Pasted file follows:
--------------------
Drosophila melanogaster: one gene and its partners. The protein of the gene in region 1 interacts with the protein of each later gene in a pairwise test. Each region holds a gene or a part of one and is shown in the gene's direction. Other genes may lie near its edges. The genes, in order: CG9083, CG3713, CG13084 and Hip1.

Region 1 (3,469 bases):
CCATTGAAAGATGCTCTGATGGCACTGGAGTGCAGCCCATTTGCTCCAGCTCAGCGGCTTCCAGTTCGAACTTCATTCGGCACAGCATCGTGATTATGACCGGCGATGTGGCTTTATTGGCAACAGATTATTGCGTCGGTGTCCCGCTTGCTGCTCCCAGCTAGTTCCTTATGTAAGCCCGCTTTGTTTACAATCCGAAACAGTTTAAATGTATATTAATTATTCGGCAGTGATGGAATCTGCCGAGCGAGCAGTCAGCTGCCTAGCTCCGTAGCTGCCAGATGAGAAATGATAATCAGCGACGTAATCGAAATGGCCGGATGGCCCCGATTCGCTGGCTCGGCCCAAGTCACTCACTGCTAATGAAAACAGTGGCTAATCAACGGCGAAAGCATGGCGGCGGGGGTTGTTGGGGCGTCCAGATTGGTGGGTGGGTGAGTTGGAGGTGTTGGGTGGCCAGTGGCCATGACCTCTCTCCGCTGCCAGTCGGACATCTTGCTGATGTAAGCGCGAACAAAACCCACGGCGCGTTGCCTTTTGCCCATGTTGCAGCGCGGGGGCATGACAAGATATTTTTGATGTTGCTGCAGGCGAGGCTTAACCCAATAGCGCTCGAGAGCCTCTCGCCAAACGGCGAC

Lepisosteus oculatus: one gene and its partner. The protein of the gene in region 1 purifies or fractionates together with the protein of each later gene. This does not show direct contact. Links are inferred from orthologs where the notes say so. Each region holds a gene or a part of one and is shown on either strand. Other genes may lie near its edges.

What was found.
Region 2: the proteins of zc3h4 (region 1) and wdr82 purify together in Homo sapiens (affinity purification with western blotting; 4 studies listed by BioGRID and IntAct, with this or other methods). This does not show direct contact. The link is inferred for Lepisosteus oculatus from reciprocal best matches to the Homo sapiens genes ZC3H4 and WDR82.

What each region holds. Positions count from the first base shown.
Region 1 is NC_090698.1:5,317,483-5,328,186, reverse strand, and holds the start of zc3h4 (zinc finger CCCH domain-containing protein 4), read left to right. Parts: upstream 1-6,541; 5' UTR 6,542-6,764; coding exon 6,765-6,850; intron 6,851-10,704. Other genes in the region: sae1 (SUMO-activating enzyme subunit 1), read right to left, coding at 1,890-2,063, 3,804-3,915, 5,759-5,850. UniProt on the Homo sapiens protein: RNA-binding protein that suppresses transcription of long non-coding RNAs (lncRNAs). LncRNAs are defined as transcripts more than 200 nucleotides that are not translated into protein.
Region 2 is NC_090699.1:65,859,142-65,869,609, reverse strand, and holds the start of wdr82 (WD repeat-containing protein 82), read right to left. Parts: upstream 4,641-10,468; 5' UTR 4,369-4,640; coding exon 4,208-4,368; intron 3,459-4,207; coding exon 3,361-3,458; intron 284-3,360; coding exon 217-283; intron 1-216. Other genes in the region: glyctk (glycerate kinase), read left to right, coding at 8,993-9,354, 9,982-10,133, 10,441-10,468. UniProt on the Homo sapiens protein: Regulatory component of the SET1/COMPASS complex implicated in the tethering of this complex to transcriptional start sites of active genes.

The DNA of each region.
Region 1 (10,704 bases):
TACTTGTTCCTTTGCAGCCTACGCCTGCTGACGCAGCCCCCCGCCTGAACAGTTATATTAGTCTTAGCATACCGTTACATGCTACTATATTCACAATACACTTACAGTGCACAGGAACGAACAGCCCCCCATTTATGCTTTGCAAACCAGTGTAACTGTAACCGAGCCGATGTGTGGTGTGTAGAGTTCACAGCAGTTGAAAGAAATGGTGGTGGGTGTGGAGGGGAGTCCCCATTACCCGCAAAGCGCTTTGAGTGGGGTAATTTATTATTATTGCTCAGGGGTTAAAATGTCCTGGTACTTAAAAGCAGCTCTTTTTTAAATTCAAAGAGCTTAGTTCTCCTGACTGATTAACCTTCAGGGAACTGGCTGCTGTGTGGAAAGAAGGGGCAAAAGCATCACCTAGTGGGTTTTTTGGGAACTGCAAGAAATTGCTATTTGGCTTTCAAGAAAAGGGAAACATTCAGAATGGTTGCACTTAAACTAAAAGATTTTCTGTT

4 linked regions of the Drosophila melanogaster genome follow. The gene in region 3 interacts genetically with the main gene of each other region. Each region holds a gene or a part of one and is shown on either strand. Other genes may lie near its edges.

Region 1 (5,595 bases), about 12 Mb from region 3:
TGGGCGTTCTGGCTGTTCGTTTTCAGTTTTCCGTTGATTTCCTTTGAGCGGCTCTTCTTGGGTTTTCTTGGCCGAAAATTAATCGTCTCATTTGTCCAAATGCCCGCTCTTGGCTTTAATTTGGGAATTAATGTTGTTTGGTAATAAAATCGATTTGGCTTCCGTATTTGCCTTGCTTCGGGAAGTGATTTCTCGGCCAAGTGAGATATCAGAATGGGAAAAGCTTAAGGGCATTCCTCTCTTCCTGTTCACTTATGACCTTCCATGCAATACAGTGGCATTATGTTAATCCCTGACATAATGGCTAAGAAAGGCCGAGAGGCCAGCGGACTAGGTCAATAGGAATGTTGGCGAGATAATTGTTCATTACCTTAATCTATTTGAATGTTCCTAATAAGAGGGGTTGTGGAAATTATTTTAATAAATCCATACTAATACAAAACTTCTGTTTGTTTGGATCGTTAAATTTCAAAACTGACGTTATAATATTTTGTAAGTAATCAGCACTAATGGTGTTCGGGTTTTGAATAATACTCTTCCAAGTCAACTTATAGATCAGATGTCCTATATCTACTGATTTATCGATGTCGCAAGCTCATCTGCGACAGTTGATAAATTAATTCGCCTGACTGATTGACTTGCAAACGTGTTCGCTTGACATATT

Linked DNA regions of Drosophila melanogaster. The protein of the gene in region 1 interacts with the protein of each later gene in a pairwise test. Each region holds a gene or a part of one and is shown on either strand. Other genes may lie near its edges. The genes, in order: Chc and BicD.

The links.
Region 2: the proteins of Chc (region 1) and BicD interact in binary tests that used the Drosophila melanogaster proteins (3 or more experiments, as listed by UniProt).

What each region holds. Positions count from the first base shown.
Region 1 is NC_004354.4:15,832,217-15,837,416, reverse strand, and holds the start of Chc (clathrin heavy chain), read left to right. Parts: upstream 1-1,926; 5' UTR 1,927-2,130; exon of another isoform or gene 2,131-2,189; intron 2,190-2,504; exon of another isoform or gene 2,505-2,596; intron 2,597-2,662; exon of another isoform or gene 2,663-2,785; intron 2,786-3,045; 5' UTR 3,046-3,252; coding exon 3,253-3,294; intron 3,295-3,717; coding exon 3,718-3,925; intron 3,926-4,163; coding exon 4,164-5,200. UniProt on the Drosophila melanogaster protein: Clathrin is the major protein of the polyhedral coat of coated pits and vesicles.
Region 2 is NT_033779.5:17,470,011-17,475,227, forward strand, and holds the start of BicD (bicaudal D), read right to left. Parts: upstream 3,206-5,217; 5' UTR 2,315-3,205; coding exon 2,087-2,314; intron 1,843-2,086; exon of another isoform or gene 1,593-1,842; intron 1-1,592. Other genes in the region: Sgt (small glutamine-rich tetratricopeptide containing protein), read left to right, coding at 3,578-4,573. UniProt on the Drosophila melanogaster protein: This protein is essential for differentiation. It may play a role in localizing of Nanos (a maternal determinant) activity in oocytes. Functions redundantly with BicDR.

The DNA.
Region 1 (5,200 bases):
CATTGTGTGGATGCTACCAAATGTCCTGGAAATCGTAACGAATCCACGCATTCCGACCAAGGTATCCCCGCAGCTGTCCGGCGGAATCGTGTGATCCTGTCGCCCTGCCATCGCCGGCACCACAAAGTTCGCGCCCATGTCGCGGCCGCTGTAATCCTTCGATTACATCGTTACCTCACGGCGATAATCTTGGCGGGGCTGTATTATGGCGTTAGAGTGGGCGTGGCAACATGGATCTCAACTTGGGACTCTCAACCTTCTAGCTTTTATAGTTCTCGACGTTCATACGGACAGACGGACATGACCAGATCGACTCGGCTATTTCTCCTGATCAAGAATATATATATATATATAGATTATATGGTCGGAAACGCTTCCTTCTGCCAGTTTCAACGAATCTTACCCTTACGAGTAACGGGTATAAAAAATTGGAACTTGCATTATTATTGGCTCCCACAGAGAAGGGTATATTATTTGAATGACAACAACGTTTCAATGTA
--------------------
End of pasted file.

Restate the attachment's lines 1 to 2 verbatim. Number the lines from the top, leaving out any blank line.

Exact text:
Drosophila melanogaster: one gene and its partners. The protein of the gene in region 1 interacts with the protein of each later gene in a pairwise test. Each region holds a gene or a part of one and is shown in the gene's direction. Other genes may lie near its edges. The genes, in order: CG9083, CG3713, CG13084 and Hip1.

Region 1 (3,469 bases):